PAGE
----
Cleeremans does not go down this naive route, but there is nevertheless a tendency to avoid coming face-to-face with consciousness, by proposing that there has to be some kind of Cartesian entity to experience the consciousness rather than accepting that consciousness in parts of the brain is the end product: Whereas there is now evidence for subjective processing in the brain, there is no evidence for an experiencing entity separate from the neurons involved in consciousness.
Cleeremans tries to co-opt the fashionable higher order HOT theories to support his own more interesting ideas.
HOT basically suggests that if one thing thinks about or observes another it becomes conscious, This appears to make no sense in scientific terms. The modern world is full of devices that observe or communicate with one another, but as Cleeremans himself has pointed out, there is no reason to believe that such technologies have consciousness.
The simple act of observing or even problem solving is just that without an additional mechanism to be aware of what is going on.
Moreover the HOT theories do not make suggestions as to how communication between the two orders would lead to a physical change from unconscious to conscious state on the higher-order side. In the case of the Cleeremans system, it is important that at least the higher-order side is conscious, but again there is no suggestion of how the act of one side observing the other would produce consciousness.Aarhus University (AU) offers interdisciplinary study programmes within a wide range of academic fields, covering basic research, applied research, strategic research and research-based consultancy.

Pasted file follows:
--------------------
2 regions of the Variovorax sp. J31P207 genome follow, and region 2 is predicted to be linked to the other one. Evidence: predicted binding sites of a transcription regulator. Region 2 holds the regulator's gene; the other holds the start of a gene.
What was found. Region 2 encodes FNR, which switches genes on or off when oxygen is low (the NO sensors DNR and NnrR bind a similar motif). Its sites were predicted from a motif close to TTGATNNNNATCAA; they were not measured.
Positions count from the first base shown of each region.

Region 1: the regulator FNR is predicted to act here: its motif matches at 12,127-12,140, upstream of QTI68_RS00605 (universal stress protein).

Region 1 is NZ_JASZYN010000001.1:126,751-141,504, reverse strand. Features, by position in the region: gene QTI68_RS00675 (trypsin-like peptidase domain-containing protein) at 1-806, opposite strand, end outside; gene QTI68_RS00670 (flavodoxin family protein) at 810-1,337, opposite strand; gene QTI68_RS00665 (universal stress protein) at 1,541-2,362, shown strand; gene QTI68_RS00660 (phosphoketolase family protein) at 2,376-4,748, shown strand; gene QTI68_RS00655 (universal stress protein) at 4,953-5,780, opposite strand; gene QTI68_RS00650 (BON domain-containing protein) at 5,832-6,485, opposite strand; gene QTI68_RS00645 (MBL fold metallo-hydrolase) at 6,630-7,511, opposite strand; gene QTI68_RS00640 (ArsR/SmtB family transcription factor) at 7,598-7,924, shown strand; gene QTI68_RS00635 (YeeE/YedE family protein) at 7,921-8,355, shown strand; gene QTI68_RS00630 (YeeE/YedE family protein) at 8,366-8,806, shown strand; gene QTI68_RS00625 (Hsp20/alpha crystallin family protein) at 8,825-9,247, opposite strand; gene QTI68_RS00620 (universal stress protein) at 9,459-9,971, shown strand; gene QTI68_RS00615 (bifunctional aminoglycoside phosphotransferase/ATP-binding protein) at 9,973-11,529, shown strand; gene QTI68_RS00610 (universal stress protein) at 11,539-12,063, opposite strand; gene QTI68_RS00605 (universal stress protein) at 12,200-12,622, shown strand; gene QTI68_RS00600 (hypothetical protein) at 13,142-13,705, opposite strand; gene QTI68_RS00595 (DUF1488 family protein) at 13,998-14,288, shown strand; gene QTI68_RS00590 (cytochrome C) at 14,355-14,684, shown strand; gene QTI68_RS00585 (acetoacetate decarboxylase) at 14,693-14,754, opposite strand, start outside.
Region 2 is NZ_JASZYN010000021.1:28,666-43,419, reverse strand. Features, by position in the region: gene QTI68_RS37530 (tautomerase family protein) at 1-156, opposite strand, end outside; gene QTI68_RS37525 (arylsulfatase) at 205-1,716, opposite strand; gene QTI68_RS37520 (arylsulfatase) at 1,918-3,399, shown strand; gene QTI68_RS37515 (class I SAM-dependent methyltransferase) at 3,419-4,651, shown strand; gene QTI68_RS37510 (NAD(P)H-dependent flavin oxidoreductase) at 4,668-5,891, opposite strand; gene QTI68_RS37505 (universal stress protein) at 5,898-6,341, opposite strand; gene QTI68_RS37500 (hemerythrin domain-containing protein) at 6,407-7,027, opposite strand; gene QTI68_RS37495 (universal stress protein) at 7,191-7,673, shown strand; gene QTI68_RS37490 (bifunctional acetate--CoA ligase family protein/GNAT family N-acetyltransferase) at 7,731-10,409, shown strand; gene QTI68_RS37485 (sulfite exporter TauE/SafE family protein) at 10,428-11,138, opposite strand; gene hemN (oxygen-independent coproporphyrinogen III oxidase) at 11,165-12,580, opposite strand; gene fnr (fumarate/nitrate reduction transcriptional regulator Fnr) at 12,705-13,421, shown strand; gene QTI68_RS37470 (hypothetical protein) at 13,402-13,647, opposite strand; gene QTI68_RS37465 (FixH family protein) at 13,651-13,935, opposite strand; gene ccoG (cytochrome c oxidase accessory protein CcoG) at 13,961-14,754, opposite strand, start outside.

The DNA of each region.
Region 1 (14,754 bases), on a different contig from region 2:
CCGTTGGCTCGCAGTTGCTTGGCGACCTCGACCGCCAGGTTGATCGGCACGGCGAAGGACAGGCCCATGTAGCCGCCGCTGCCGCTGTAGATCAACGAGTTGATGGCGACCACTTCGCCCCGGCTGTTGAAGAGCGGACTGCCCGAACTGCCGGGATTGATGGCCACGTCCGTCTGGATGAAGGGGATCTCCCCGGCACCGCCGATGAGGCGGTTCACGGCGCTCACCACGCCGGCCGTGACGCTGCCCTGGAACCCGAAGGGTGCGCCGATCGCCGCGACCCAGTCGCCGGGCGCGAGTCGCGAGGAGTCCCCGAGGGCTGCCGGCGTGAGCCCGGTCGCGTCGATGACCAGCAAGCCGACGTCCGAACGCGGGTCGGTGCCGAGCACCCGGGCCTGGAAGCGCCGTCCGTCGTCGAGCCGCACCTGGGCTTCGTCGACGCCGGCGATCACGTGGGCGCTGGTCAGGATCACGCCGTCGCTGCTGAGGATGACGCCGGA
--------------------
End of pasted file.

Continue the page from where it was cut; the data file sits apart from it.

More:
Women's string-figure depicting "menstrual blood of three women", illustrating the Yolngu people's tribal mythology of menstrual synchrony Arnhem Land R "We Yolungu are a jealous people and have been since the days we lived in the bush in clans.
Cleeremans does not go down this naive route, but there is nevertheless a tendency to avoid coming face-to-face with consciousness, by proposing that there has to be some kind of Cartesian entity to experience the consciousness rather than accepting that consciousness in parts of the brain is the end product: the buck stops here.
John Broadus Watson and Psychology from the Standpoint of a Behaviorist. Robert H. Wozniak Bryn Mawr College. John B. Watson () was born near Greenville, South Carolina in The son of a ne'er-do-well father, against whom he harbored life-long resentment, and a devoutly religious mother, was Watson spent much of his boyhood in the relative isolation and poverty of rural South.
The radical plasticity thesis: how the brain learns to be conscious Axel Cleeremans* Consciousness, Cognition and Computation Group, Université Libre de Bruxelles, Bruxelles, Belgium In this paper, I explore the idea that consciousness is something that the brain learns to do rather than an intrinsic property of certain neural states and not others.